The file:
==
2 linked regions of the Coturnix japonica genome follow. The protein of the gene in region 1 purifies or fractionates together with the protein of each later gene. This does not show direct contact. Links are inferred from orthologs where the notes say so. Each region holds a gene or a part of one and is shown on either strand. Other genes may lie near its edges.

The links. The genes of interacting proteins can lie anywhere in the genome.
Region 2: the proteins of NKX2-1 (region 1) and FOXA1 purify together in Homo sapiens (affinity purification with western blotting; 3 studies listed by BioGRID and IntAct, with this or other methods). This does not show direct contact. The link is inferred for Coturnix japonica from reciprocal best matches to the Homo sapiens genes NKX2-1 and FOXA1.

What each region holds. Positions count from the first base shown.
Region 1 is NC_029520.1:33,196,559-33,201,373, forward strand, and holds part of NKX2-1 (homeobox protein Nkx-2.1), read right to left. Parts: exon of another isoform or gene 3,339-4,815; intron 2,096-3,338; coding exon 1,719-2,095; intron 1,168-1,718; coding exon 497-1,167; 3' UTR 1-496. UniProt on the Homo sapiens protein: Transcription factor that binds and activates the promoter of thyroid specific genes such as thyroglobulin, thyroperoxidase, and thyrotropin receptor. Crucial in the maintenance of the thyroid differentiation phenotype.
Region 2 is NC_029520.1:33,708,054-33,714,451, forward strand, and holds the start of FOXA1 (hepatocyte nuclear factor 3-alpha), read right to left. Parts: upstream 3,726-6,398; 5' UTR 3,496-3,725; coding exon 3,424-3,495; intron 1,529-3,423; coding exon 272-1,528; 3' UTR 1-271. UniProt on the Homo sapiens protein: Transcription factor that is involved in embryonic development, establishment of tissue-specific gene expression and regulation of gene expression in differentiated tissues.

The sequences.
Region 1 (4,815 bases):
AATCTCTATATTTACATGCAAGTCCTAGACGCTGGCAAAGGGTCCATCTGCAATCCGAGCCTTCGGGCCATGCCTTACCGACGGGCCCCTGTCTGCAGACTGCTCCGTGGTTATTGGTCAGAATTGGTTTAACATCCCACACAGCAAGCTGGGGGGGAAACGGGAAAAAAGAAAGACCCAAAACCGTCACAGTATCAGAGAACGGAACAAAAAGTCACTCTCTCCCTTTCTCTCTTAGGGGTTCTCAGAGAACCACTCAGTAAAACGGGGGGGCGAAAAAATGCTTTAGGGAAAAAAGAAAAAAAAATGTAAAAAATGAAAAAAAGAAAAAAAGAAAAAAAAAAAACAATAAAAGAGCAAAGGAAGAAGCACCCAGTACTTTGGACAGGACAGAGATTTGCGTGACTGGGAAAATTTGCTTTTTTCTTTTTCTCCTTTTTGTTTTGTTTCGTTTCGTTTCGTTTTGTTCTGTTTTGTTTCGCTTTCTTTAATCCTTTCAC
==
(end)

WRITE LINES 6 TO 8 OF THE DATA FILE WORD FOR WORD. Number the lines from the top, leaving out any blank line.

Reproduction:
Region 2 is NC_029520.1:33,708,054-33,714,451, forward strand, and holds the start of FOXA1 (hepatocyte nuclear factor 3-alpha), read right to left. Parts: upstream 3,726-6,398; 5' UTR 3,496-3,725; coding exon 3,424-3,495; intron 1,529-3,423; coding exon 272-1,528; 3' UTR 1-271. UniProt on the Homo sapiens protein: Transcription factor that is involved in embryonic development, establishment of tissue-specific gene expression and regulation of gene expression in differentiated tissues.

The sequences.
Region 1 (4,815 bases):